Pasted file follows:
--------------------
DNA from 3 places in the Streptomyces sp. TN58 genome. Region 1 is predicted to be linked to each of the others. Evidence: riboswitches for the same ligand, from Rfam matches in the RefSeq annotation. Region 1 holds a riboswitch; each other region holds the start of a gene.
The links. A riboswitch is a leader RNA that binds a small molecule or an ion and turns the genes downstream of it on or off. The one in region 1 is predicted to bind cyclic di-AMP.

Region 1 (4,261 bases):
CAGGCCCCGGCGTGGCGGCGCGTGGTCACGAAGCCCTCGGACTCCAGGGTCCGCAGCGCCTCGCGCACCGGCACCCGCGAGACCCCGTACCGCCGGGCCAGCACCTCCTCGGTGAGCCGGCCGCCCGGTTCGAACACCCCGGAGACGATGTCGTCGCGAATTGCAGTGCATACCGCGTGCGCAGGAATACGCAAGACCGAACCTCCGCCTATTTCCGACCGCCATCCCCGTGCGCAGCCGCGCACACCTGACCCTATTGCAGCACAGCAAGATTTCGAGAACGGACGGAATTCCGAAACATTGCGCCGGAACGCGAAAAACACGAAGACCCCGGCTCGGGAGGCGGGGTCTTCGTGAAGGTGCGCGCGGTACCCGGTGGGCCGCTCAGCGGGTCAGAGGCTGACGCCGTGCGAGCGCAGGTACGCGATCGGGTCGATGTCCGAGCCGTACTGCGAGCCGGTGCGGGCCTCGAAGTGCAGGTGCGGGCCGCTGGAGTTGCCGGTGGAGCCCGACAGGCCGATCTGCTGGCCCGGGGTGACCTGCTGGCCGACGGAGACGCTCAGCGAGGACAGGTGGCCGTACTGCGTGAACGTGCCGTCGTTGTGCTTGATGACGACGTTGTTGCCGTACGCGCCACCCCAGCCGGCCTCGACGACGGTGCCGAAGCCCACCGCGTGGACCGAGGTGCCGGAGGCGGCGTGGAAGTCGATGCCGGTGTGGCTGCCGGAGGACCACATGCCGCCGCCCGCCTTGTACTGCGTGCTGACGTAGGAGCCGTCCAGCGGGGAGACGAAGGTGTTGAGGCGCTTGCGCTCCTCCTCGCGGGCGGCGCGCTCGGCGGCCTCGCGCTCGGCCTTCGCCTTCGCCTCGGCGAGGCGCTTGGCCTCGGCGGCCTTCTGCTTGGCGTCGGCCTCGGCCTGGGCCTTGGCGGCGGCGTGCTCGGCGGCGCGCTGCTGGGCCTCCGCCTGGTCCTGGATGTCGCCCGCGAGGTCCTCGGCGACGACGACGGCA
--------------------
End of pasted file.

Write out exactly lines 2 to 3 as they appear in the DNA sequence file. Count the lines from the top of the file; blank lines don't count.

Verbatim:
The links. A riboswitch is a leader RNA that binds a small molecule or an ion and turns the genes downstream of it on or off. The one in region 1 is predicted to bind cyclic di-AMP.

Region 1 (4,261 bases):